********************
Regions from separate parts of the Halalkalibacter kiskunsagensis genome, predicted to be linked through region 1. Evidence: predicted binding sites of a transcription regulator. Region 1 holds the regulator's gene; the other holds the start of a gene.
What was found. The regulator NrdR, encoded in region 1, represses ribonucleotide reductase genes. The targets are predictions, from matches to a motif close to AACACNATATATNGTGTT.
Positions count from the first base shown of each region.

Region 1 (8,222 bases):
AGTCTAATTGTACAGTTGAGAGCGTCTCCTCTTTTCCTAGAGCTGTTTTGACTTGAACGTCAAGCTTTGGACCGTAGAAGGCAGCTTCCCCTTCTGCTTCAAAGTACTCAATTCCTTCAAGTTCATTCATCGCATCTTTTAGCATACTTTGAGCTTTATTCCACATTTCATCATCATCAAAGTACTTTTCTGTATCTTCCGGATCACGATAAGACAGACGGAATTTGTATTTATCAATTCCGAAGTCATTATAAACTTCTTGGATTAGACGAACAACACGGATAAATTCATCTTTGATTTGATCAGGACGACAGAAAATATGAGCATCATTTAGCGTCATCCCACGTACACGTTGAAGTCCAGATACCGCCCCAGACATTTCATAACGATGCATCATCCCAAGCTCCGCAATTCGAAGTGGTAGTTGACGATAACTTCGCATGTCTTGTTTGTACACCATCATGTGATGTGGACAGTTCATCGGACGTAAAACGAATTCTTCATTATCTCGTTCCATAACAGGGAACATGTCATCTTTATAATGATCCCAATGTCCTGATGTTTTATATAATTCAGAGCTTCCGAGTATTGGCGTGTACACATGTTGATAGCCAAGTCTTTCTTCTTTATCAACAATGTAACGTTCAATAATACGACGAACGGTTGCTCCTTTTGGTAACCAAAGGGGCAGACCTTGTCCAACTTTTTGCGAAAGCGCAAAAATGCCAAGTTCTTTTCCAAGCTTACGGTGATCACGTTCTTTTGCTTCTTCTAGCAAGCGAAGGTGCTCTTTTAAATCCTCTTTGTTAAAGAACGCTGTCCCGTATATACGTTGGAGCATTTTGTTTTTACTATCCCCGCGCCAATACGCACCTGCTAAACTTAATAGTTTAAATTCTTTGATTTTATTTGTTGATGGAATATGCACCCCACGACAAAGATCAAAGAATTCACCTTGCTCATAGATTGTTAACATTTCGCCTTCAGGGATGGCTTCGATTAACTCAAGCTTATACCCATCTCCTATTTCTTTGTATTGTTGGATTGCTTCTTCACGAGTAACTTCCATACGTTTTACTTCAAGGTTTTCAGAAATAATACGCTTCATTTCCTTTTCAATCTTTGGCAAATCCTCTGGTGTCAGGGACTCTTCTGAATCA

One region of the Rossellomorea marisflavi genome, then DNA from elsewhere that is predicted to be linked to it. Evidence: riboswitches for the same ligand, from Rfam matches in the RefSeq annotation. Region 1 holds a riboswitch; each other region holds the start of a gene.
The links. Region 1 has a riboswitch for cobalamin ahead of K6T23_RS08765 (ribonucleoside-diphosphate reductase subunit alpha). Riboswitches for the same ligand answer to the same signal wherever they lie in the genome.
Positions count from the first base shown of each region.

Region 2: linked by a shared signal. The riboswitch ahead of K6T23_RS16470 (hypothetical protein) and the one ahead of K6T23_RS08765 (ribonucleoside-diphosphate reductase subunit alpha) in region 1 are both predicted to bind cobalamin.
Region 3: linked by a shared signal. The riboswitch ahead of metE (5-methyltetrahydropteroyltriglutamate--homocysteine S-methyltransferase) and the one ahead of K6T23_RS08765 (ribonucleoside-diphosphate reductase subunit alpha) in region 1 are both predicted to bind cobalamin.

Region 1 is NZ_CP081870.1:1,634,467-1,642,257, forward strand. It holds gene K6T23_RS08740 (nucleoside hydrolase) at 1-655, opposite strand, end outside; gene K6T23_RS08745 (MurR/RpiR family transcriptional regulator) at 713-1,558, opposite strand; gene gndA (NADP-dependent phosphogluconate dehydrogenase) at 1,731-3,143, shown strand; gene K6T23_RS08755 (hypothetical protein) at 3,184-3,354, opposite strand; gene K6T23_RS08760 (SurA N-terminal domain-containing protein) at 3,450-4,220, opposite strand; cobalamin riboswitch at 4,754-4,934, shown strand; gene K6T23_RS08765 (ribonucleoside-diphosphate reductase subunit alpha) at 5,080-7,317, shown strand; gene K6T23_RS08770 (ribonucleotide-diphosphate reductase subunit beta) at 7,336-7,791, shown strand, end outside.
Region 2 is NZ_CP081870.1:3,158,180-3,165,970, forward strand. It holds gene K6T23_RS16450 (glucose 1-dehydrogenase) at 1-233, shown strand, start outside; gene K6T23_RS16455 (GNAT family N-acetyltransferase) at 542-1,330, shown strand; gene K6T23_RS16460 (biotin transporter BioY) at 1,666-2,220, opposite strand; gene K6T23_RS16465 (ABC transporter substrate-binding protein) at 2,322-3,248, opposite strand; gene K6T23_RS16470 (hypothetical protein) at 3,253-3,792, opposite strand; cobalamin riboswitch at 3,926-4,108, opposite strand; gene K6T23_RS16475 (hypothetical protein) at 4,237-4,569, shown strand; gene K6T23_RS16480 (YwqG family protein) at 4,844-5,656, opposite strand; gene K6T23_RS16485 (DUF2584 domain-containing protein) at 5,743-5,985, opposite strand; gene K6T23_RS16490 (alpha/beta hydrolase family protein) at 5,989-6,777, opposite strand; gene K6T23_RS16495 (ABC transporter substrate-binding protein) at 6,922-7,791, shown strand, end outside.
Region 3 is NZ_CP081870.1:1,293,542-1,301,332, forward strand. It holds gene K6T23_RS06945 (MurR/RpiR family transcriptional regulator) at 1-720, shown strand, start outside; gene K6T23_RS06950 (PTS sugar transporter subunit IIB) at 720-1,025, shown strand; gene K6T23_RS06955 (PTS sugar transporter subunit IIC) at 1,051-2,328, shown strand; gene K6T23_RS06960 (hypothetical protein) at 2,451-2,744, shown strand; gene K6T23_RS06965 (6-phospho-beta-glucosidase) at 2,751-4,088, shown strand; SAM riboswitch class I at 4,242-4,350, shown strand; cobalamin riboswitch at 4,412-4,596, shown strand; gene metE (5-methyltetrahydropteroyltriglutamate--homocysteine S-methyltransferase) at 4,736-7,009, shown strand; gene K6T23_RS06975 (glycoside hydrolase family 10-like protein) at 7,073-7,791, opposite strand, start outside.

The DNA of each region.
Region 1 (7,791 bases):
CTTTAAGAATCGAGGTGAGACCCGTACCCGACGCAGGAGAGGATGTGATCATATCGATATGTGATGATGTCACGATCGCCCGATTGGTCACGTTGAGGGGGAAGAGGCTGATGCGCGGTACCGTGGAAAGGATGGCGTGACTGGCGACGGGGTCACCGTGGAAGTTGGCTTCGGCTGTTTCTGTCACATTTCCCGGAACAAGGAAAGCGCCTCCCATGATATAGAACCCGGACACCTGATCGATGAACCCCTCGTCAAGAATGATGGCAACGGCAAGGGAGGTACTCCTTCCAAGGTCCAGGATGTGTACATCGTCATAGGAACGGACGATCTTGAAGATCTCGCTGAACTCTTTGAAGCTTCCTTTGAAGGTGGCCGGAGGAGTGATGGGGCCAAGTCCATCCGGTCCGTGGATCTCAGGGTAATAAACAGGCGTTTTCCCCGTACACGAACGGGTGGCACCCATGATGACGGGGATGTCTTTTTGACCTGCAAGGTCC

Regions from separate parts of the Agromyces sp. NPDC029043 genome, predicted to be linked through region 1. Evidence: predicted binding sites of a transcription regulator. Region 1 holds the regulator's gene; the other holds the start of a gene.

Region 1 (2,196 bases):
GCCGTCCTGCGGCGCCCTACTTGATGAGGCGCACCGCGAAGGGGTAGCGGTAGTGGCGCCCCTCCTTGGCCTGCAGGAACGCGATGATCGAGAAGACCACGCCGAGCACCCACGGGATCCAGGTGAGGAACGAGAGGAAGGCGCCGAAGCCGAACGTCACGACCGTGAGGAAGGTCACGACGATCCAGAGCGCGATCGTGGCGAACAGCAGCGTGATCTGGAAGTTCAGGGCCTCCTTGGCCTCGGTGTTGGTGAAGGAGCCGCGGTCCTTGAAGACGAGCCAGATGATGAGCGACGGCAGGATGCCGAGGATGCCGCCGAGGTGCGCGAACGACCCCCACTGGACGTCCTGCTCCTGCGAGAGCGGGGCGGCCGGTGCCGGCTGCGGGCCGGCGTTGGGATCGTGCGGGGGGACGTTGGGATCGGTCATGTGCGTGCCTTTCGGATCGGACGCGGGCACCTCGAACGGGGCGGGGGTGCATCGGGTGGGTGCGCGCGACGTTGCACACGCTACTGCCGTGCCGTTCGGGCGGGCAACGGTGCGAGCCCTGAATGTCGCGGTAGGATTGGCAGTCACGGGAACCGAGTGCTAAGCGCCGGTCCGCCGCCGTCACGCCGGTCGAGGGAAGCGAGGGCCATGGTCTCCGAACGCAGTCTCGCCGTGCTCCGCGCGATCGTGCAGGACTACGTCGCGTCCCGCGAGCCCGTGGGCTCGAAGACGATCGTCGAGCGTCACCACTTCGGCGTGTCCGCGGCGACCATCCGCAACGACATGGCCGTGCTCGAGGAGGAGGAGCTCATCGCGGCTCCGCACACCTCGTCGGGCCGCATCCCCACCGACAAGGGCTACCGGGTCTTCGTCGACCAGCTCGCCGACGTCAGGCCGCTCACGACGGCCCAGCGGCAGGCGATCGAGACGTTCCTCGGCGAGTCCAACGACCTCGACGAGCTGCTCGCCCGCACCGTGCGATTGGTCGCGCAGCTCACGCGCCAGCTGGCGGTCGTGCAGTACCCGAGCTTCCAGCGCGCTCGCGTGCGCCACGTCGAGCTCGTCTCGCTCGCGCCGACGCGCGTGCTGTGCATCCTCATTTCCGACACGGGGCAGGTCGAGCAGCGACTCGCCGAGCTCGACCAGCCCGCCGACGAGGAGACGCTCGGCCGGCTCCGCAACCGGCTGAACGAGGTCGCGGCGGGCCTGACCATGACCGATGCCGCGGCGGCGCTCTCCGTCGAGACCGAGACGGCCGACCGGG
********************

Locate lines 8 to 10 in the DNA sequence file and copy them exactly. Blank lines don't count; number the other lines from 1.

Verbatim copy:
Positions count from the first base shown of each region.

Region 2: linked by a shared signal. The riboswitch ahead of K6T23_RS16470 (hypothetical protein) and the one ahead of K6T23_RS08765 (ribonucleoside-diphosphate reductase subunit alpha) in region 1 are both predicted to bind cobalamin.
Region 3: linked by a shared signal. The riboswitch ahead of metE (5-methyltetrahydropteroyltriglutamate--homocysteine S-methyltransferase) and the one ahead of K6T23_RS08765 (ribonucleoside-diphosphate reductase subunit alpha) in region 1 are both predicted to bind cobalamin.